A gift of life for a village in Togo: American business at its best

Tennessee's Advent, Texas A&M, demonstrate the real reason for the Season.

WASHINGTON, December 31, 2012 – For Christians the world over, Christmas commemorates the day that Jesus Christ was born. But in modern times, Christmas has also evolved into a time when gifts are exchanged in company offices and individual homes alike. Most, sad to say, are soon forgotten, often by New Year’s Day. 

But thanks to one innovative American business, a number of small villages in the countries of Togo and Haiti will long remember the Christmases of 2011 and 2012. In both years, Nashville Tennessee design firm Advent decided to forego the typical gift of holiday baskets to valued university and business clients. Instead, they chose to underwrite the digging of freshwater wells in two impoverished countries that desperately needed them, dedicating each well to one of its customers. 

“Around this time of year, so many people send typical gifts like fruitcake, cookies, and baskets of chocolates to business clients,” says John Roberson, Advent’s CEO. “All these gifts start stacking up. Some people consume them; what’s left often gets thrown away. All these gifts eventually go away and have no lasting impact,” he says. “We began to wonder if we could do something to change that.” 

Advent is the kind of design firm that creates “dynamic, inspiring, and engaging brand spaces” for clients ranging from government entities, to large corporations like Japanese automaker Nissan, and to colleges and universities as diverse as Texas A&M and Harvard. 

Advent helps its clients to personalize these spaces to harmonize with each institution’s existing brand, often by warming areas with thoughtful but snappy graphics, targeted message displays, and innovative uses for difficult or under-utilized public space. In turn, all these efforts help to tell, in large ways and small, the underlying corporate story of each of Advent’s clients.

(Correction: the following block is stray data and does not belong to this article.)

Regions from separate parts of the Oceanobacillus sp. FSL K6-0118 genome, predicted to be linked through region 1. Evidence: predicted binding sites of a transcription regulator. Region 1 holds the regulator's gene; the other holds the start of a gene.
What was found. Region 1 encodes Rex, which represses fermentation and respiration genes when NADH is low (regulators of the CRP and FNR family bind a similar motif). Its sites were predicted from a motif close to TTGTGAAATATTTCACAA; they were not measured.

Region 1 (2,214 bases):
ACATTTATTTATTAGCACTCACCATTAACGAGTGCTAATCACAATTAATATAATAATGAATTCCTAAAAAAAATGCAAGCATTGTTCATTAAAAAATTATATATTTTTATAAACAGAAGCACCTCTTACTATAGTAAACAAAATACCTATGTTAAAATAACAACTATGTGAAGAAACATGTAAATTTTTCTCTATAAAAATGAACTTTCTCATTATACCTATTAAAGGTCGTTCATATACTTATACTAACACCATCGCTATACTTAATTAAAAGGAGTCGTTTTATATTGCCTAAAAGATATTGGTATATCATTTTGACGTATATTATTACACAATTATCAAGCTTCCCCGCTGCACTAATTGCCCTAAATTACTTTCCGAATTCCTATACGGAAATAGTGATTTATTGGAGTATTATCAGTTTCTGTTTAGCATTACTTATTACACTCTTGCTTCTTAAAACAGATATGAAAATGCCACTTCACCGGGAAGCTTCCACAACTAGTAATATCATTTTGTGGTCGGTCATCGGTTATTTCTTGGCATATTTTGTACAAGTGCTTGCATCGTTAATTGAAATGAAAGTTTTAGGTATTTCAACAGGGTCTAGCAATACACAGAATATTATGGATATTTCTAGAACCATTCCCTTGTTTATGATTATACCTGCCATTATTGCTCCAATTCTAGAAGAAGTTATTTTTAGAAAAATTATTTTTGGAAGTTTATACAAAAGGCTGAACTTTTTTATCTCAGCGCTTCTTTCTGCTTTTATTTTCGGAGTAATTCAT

“We design experiences that move people,” says Mr. Roberson. “If you think about what a brand is, in its simplest form, it’s a collection of perceptions in the audience mind that enables individuals to make a choice.” Advent’s marketing and creative teams “work together with folks who have known brands to try to guide audience perception of the brand,” he says. “We try to infuse each brand with the kind of messaging the client wants to communicate to make that brand memorable and different. At the heart of what we do: we create story line in graphics and design that bring each brand to life and anticipate what the audience walks away with. Whether the theme is academic excellence, track records of athletic national championships, or the aims of a corporate culture, our solutions help guide expectations.” 

Given that the heart and soul of Advent is its customary, intense creativity in communicating its customers’ brand messages and stories, it’s not surprising that the company eventually took a second look at the whole idea of holiday gifting and giving and what it might mean to both the givers and the recipients. According to Mr. Roberson, “in 2011, which was a very successful year for us, our company team looked at doing something different” with this tradition, “something with more of a lasting impact.” 

“We all wanted to come up with an idea that could make a real difference to a disadvantaged community or people really deserving of a chance, something that would be important in lives,” he continues. After lively discussions, Mr. Roberson, company President Todd Austin, and the team came up with a simple yet dramatic idea: why not underwrite the drilling of wells in remote locales that have limited access to clean water? When the idea was presented to the entire organization, it was unanimously agreed to move ahead. 

But now: how to do it? In their quest for ideas, Advent discovered the existence of a unique organization, right in Nashville, called The Living Water Project. It’s concept was as simple as it was startling. “They’re an all-volunteer organization,” says Mr. Roberson. “Leadership and management don’t take compensation. 100% of the proceeds they raise go to digging of wells in places that need them but could never afford them.”

Excited about the concept, Advent immediately engaged in discussions with Living Water, and together they developed a game plan. Advent would donate to Living Water funding to underwrite well-drilling projects that would lead to successful ventures with real impact. Research was conducted, including potential locations, cost per well, and social impact. In a unique twist, Advent arranged for Living Water to affix a plaque to every well, naming each of them to honor one of the company’s clients. 

Advent, via Living Water, fulfilled its 2011 Christmas goal by drilling one well in Haiti (where drilling costs are significantly higher) and five wells in the small African country of Togo during 2012. This activity has been all in keeping with Advent’s “corporate tagline, ‘designing experiences that move people,’” says Mr. Roberson. And in Togo, for example, Advent is literally “moving” the “Togolese people from a state of unhealthy and underserved water sources to clean, fresh water and a spirit of hope,” he says.